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Reconstruction Era After American Civil War Research Paper

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Updated: Nov 13th, 2020


The Reconstruction Era (1865-1877) in the US refers to the period after the Union victory in the Civil War when slaves were freed and given the opportunity to change their future. A range of significant changes, programs, and obstacles was encountered by freedmen, among the most critical of which was a new way of thinking, an incredible desire to protect their dignity and culture, and aspiration for education and suffrage. But there was also severe opposition to African-American equality, such as the rise of the Ku Klux Klan and sharecropping labor, resulting in the Black Exodus. Like a moment in the sun, opportunities were missed, and the Reconstruction Era faded.

Breath of Freedom

The main question for the government to ponder and resolve was how to integrate freedmen in the southern states politically and economically. President Andrew Johnson should be noted for his attempts at reconstruction that focused on Unionism and the promotion of states’ rights. As a result of Johnson’s leniency, however, many southern states adopted the so-called “black codes” to restrict African Americans’ activity, thus suppressing them and trying to increase their dependence (Paddison 621).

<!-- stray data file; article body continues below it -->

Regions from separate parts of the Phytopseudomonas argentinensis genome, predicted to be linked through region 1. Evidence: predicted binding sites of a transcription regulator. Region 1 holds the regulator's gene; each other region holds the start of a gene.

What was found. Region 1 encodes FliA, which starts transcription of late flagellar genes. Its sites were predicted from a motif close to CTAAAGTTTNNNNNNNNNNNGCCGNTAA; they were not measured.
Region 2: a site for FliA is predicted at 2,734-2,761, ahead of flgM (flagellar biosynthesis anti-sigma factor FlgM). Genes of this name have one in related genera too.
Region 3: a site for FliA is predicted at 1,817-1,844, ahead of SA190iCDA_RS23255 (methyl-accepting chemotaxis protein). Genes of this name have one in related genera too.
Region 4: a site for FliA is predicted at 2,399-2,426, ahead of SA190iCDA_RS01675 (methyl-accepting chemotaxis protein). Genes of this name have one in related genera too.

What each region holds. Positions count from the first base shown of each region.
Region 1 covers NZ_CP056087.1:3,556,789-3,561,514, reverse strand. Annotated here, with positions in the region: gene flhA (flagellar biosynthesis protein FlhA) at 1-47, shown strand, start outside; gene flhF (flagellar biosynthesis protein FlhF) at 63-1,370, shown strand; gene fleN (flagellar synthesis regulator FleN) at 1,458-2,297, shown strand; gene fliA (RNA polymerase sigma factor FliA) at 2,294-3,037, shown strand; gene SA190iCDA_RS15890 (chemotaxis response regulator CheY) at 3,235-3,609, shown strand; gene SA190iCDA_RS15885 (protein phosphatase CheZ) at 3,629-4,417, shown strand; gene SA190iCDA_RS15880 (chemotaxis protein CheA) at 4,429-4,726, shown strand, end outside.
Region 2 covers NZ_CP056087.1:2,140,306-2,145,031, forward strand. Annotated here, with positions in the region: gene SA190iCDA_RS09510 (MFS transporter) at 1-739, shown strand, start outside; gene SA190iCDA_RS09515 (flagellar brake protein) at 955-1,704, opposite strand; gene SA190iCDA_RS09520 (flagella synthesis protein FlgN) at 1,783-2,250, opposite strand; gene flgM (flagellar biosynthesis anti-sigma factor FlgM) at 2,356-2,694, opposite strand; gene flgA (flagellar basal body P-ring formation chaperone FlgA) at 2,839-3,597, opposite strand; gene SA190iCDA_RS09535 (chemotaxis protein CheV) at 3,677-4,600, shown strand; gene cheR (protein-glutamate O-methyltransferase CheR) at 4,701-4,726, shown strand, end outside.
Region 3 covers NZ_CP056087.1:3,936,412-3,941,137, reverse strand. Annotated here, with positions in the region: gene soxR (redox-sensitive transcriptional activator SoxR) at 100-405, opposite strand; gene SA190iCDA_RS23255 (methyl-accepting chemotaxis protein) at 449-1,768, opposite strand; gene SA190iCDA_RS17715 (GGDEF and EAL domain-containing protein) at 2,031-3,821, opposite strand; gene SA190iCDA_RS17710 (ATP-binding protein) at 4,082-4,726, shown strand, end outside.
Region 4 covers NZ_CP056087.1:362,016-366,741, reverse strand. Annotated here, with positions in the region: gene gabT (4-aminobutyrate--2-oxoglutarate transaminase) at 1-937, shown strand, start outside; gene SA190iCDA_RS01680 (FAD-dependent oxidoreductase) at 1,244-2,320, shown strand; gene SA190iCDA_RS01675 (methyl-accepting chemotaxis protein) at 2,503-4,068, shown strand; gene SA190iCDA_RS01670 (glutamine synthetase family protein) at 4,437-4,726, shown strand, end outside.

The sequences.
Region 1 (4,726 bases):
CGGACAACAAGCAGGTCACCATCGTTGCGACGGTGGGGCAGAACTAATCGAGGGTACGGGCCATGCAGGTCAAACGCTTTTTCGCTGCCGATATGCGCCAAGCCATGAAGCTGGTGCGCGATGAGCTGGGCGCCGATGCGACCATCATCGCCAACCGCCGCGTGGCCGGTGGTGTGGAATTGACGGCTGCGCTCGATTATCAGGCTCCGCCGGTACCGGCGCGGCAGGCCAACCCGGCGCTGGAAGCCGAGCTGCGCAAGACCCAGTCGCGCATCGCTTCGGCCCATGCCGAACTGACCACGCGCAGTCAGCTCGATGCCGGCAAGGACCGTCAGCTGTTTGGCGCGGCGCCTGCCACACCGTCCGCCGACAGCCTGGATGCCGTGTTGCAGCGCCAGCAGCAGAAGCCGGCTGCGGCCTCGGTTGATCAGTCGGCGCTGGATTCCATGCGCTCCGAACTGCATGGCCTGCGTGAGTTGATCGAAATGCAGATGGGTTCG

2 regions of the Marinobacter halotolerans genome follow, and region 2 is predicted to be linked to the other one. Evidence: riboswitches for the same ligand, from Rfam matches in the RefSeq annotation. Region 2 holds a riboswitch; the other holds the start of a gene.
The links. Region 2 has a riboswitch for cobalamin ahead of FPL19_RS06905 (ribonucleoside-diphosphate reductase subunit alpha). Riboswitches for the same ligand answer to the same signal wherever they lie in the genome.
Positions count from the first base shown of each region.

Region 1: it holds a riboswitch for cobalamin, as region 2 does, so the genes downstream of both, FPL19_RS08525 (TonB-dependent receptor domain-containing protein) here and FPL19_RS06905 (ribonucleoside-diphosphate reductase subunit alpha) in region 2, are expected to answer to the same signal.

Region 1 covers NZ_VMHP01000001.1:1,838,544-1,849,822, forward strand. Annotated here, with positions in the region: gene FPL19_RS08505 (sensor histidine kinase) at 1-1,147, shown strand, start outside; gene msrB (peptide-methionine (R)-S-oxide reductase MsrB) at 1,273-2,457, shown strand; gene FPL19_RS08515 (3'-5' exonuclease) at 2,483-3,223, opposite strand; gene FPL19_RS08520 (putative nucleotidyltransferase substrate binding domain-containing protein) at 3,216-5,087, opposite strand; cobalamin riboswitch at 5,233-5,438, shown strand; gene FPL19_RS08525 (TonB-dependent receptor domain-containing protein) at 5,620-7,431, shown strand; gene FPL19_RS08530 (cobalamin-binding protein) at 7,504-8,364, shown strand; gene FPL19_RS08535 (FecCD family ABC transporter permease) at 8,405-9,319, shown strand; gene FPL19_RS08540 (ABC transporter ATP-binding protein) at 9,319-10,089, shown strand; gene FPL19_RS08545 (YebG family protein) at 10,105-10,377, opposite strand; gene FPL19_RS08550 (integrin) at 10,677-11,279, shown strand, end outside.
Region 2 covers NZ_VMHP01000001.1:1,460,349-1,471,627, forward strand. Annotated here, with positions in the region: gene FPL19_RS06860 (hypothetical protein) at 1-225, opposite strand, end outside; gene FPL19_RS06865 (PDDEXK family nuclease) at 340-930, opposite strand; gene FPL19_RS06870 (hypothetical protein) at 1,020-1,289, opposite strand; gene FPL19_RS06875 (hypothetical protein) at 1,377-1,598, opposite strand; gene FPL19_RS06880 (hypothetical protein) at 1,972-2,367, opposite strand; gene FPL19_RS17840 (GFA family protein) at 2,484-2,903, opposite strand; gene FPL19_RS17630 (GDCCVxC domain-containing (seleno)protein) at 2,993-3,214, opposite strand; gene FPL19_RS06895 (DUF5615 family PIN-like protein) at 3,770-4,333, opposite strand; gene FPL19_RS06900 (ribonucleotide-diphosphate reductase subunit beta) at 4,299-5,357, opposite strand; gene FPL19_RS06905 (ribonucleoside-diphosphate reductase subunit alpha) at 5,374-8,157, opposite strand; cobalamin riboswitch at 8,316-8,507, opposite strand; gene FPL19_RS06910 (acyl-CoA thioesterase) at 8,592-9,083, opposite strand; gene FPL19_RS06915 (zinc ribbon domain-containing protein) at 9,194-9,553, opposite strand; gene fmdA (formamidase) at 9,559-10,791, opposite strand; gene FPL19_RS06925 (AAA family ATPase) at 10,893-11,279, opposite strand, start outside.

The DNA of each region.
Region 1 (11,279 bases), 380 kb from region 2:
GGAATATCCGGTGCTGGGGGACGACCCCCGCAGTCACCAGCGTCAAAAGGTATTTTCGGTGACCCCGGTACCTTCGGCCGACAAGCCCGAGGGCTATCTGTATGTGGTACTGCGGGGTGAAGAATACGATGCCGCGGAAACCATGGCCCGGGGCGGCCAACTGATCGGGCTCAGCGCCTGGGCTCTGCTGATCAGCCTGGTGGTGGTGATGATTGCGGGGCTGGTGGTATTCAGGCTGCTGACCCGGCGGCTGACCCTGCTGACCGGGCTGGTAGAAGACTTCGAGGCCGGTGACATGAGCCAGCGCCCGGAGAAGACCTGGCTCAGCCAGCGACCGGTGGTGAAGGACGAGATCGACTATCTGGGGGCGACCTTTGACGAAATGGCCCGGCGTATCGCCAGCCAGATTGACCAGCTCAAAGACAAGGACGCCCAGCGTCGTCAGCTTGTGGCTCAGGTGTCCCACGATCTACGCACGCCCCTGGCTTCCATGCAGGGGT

These laws deprived former slaves of ownership of land and freedom of movement, speech, meetings, marriages with whites, etc. All this led to fears of the restoration of the old system of slavery. The conflict between Congress and President Johnson over the Tenure of Office Act almost led to his impeachment, but two senators voted against impeachment.

Many people comprising the “slavocracy,” including some former slave masters, politicians, ex-confederates, etc., still clung to their pro-slavery views. Nonetheless, essential changes in the country’s legislative system were made. With the adoption of the 14th Amendment to the US Constitution, Congress began to completely rebuild the nation’s political structure, and Black suffrage was declared a paramount goal (Anderson 330).

The above amendment also deprived the leaders of the Confederacy of the right to hold public office and gave ex-slaves equal rights. The first paragraph of the amendment stated that all persons born in the United States or having acquired citizenship are citizens of the country and citizens of the state they live in, and they may be deprived of the right to life, liberty, and property only by a court decision. This prohibited “black codes.”

In this context, African Americans started thinking politically as citizens of the US. They wanted to protect and promote their freedom, support themselves and their families, and become an integral part of the country. Education presented itself as one of the ways to prepare for the future. Many public schools and churches and several colleges, as well as a range of educational programs, were established for African Americans. The graduates of these programs and institutions changed the African American community for the better. For example, one may note Fisk University in Nashville, TN, or Morehouse College in Atlanta, GA.